Symptoms may include:
Negative Thinking & Mood Changes
PTSD contributes to changes in thinking, cognitive processing, and mood. Depression and anxiety are commonly associated with PTSD. Areas of the brain involved in memory, particularly short-term memory, may be impacted. Even if the person with PTSD was not directly involved in causing the trauma, there may be a loss of self-esteem and persistent feelings of guilt, shame, and blame.
As previously stated, many situations can be a trigger for PTSD. While commonly associated with veterans of war, PTSD has been known to have many causes, including being the victim of a crime, experiencing the death of a loved one, sexual assault, bullying, and domestic abuse. The common denominator is the experience of extreme fear and helplessness that causes the brain to get stuck in protective mode.
Not everyone who witnesses or experiences a terrifying event or series of events will develop symptoms of PTSD. Some people will experience mild symptoms of fear and emotional upset for a while after a traumatic event, but eventually, get better with time and social support.
Brain scans have shown what many scientists suspected for many years: the brains of those afflicted with posttraumatic stress disorder symptoms operate differently than those without the condition. A few regions involved in PTSD have been identified using functional MRI (fMRI) scans and other forms of brain imaging technology.
The amygdala, a small area of the limbic system which is responsible for processing emotions, is involved in our perception of fear. Brain scans of people with PTSD show abnormally high activity in the amygdala in relation to triggering stimulus. The hippocampus, another area which is involved in memory processing, also shows high reactivity.
These areas and others in the brain become conditioned to interpret environmental cues that the brain has connected to the past trauma. Triggers can be anything even loosely associated with the event, such as a song, a scent, a name, or a place. You may not be aware of all of your potential triggers until they set off your symptoms.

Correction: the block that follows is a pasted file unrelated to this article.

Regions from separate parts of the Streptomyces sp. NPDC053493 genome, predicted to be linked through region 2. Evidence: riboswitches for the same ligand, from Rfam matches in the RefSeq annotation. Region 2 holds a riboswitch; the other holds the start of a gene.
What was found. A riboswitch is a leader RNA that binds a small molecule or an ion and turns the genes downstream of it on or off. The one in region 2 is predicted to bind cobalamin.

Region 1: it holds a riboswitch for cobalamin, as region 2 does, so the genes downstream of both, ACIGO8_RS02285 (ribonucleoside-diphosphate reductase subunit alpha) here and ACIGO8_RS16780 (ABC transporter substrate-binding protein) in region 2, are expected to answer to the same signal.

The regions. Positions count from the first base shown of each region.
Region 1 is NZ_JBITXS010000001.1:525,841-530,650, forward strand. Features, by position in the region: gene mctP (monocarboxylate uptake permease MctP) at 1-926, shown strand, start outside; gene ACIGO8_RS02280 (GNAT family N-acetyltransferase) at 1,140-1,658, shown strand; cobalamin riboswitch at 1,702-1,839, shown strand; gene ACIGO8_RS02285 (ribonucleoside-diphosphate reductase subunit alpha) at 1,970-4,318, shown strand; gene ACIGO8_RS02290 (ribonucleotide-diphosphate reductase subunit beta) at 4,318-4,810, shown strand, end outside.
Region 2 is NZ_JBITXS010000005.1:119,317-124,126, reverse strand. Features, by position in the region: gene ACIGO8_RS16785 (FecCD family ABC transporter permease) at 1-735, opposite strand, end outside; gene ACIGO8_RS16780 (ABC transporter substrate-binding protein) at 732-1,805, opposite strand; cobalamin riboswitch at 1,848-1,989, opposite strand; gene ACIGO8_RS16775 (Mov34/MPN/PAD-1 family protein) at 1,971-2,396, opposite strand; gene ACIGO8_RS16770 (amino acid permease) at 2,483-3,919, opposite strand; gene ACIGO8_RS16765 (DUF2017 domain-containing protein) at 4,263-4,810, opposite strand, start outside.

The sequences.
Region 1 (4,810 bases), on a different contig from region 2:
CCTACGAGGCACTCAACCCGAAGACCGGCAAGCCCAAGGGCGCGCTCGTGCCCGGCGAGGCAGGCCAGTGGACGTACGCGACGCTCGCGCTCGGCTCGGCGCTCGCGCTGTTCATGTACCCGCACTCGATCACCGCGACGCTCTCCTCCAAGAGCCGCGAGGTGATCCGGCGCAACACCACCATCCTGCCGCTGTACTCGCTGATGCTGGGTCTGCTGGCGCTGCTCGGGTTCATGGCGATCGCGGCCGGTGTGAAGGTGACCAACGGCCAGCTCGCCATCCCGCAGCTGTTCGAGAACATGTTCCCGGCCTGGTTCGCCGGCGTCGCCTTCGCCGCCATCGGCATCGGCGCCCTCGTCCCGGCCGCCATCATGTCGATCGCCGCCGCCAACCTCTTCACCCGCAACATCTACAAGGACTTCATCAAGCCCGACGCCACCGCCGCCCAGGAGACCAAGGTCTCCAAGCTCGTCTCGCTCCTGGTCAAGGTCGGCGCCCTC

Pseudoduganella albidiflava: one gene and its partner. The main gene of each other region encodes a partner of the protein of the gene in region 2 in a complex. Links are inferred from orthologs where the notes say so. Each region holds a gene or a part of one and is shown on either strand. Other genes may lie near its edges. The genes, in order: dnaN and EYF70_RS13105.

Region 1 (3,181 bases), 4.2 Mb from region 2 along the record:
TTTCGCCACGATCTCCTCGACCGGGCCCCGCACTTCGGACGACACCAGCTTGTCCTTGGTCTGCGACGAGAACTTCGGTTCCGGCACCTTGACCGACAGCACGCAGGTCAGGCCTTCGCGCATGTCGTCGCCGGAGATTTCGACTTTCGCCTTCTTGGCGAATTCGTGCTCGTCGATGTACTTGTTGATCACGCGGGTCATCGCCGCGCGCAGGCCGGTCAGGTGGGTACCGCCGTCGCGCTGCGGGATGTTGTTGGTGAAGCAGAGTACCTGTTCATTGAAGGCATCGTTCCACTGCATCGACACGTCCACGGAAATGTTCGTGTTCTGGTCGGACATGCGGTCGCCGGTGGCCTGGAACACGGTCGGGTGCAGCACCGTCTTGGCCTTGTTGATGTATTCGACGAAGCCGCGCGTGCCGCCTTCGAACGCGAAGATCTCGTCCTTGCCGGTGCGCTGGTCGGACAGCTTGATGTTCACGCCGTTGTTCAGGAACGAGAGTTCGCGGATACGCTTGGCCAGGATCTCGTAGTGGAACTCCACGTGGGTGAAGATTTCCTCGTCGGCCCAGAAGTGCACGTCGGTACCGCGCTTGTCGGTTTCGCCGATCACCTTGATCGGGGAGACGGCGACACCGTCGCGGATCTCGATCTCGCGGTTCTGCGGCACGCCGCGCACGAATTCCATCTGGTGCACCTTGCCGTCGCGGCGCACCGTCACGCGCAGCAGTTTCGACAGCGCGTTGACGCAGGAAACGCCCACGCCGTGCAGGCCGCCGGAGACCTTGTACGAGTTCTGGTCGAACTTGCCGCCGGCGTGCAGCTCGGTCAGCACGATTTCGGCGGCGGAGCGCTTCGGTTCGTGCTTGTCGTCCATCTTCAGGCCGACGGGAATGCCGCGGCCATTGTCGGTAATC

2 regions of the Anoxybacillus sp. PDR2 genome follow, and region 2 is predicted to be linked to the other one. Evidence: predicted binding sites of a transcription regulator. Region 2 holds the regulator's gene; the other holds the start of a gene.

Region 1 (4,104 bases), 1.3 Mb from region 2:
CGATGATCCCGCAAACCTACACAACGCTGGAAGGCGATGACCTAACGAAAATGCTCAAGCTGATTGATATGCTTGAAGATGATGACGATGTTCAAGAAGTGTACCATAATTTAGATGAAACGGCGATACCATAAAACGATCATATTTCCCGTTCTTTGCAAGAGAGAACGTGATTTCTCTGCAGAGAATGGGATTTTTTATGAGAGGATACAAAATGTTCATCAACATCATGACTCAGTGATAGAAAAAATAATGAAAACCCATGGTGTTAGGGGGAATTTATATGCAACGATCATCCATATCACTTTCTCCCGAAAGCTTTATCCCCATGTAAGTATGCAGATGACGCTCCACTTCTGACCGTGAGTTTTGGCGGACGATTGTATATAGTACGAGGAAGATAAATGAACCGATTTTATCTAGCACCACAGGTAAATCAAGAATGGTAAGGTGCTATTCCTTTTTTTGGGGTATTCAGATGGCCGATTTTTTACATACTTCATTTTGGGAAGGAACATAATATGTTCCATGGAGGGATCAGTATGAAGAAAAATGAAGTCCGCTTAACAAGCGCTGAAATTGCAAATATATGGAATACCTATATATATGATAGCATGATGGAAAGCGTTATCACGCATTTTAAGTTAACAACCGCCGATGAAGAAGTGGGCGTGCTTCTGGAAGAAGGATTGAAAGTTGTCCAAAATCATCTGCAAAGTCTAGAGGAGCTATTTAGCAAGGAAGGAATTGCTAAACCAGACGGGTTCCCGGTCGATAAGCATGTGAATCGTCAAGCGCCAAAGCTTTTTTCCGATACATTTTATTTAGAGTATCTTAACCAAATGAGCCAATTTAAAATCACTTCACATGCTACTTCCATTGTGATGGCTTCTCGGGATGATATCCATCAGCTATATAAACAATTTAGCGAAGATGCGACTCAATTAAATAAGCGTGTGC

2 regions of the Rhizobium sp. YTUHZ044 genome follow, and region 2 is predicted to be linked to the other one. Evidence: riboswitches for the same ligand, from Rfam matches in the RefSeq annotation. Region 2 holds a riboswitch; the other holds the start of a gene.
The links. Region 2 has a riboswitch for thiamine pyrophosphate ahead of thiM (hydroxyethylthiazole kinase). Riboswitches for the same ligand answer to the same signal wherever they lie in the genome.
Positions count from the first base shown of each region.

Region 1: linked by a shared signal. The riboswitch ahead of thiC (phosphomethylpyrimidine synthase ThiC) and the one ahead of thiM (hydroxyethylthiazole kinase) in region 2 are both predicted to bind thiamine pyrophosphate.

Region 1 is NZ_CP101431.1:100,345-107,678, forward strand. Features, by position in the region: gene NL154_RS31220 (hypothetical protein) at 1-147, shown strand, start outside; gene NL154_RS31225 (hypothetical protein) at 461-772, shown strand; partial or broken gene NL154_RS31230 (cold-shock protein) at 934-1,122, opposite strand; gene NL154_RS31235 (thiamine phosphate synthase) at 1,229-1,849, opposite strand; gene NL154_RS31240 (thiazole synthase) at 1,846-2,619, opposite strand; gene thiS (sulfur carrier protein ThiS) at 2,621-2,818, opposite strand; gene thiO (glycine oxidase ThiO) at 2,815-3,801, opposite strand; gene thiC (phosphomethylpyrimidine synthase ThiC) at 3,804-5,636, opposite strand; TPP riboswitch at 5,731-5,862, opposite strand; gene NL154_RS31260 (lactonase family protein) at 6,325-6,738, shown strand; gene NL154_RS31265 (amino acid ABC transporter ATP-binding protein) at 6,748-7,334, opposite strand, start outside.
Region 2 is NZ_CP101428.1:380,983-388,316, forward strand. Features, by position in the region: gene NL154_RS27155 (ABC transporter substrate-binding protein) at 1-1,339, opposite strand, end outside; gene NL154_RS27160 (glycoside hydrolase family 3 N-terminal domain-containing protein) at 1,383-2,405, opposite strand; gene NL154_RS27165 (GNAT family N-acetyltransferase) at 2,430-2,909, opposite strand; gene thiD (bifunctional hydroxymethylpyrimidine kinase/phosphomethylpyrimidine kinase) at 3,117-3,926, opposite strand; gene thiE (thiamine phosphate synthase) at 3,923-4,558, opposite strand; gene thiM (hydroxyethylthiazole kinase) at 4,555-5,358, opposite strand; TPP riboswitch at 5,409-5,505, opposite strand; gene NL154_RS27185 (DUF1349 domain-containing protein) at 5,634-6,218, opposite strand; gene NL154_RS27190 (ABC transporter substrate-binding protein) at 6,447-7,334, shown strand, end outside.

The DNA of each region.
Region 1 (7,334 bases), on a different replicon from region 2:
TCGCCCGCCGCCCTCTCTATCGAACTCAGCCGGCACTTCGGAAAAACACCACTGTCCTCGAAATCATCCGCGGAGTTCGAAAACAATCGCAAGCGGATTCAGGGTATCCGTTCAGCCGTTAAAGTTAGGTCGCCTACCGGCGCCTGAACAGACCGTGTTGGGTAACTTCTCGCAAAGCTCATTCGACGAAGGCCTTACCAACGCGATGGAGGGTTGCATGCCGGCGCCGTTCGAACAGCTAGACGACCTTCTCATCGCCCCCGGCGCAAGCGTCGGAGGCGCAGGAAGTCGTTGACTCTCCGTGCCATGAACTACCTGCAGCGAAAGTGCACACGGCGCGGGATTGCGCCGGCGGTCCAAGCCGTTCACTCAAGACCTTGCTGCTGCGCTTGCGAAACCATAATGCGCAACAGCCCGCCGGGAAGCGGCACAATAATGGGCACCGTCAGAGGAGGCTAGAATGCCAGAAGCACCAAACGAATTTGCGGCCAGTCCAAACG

There are many effective treatments available for PTSD. While recovery takes commitment, time, and the effort to process feelings and thoughts related to the trauma, success rates are extremely promising.
Types of treatment that have shown success in treating PTSD include:
Cognitive Behavioral Therapy
Cognitive Behavioral Therapy (CBT) is a type of talk therapy focused on recognizing and changing negative thinking patterns and associated behaviors. Since this type of therapy has been around for decades, it has the most research behind it in regards to treating conditions such as depression, anxiety, and PTSD.
You may have mixed feelings about seeking help, but know that you're not alone. Online therapy from a professional counselor, such as that offered by BetterHelp, can allow you to access therapy from the comfort of your home.
Behavioral activation is one type of CBT. Conditions such as PTSD and depression often cause a person to lose motivation and isolate themselves. This can make it hard to take the steps necessary to get better. Instead of trying to examine thoughts directly, behavioral activation focuses on acting first. The goal is to slowly shift how we feel and think by repeating positive behaviors. If you're struggling with waiting to feel a certain way before acting, behavioral activation can teach you strategies for defeating these avoidance behaviors.
Eye Movement Desensitization And Reprocessing (EMDR)
EMDR is an innovative type of psychiatric treatment that involves directing eye movements in a way that is thought to help the brain with processing memories of the traumatic experience. Once a controversial treatment, EMDR is gaining widespread acceptance as studies have begun to show its efficacy in treating the condition.
Other treatments are available for PTSD, including certain medications. It's important to work with a healthcare professional that has experience with the condition in order to receive the treatment that will work for you specifically. Try to go into the treatment process with an open mind and a positive outlook. While it can be difficult to face the pain of trauma, doing so can free you to regain control of your life.
PTSD symptoms DSM 5